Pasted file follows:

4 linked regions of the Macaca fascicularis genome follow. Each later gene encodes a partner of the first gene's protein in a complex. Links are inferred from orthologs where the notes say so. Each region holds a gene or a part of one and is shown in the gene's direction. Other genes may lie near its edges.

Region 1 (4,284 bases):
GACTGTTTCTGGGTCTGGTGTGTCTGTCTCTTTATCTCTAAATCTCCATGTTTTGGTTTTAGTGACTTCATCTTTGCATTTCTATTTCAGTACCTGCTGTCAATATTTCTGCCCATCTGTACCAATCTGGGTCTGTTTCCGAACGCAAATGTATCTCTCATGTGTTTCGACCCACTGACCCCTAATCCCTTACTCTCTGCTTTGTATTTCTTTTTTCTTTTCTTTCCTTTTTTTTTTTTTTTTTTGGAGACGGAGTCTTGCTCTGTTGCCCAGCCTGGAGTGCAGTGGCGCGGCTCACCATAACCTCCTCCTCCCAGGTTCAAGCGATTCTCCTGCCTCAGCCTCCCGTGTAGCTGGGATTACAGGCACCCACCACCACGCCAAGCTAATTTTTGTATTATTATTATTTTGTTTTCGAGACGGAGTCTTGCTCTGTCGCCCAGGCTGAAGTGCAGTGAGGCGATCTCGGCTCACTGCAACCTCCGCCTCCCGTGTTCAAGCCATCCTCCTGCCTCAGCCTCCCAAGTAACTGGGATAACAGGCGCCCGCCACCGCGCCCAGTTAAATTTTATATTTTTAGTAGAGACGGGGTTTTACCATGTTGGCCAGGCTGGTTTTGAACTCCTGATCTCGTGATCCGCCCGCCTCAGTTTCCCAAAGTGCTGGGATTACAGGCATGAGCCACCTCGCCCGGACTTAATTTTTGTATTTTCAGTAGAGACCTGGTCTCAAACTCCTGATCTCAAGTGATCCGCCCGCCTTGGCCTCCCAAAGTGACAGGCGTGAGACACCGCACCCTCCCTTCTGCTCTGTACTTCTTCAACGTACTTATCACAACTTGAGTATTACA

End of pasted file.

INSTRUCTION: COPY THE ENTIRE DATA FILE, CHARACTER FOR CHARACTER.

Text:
4 linked regions of the Macaca fascicularis genome follow. Each later gene encodes a partner of the first gene's protein in a complex. Links are inferred from orthologs where the notes say so. Each region holds a gene or a part of one and is shown in the gene's direction. Other genes may lie near its edges.

Region 1 (4,284 bases):
GACTGTTTCTGGGTCTGGTGTGTCTGTCTCTTTATCTCTAAATCTCCATGTTTTGGTTTTAGTGACTTCATCTTTGCATTTCTATTTCAGTACCTGCTGTCAATATTTCTGCCCATCTGTACCAATCTGGGTCTGTTTCCGAACGCAAATGTATCTCTCATGTGTTTCGACCCACTGACCCCTAATCCCTTACTCTCTGCTTTGTATTTCTTTTTTCTTTTCTTTCCTTTTTTTTTTTTTTTTTTGGAGACGGAGTCTTGCTCTGTTGCCCAGCCTGGAGTGCAGTGGCGCGGCTCACCATAACCTCCTCCTCCCAGGTTCAAGCGATTCTCCTGCCTCAGCCTCCCGTGTAGCTGGGATTACAGGCACCCACCACCACGCCAAGCTAATTTTTGTATTATTATTATTTTGTTTTCGAGACGGAGTCTTGCTCTGTCGCCCAGGCTGAAGTGCAGTGAGGCGATCTCGGCTCACTGCAACCTCCGCCTCCCGTGTTCAAGCCATCCTCCTGCCTCAGCCTCCCAAGTAACTGGGATAACAGGCGCCCGCCACCGCGCCCAGTTAAATTTTATATTTTTAGTAGAGACGGGGTTTTACCATGTTGGCCAGGCTGGTTTTGAACTCCTGATCTCGTGATCCGCCCGCCTCAGTTTCCCAAAGTGCTGGGATTACAGGCATGAGCCACCTCGCCCGGACTTAATTTTTGTATTTTCAGTAGAGACCTGGTCTCAAACTCCTGATCTCAAGTGATCCGCCCGCCTTGGCCTCCCAAAGTGACAGGCGTGAGACACCGCACCCTCCCTTCTGCTCTGTACTTCTTCAACGTACTTATCACAACTTGAGTATTACA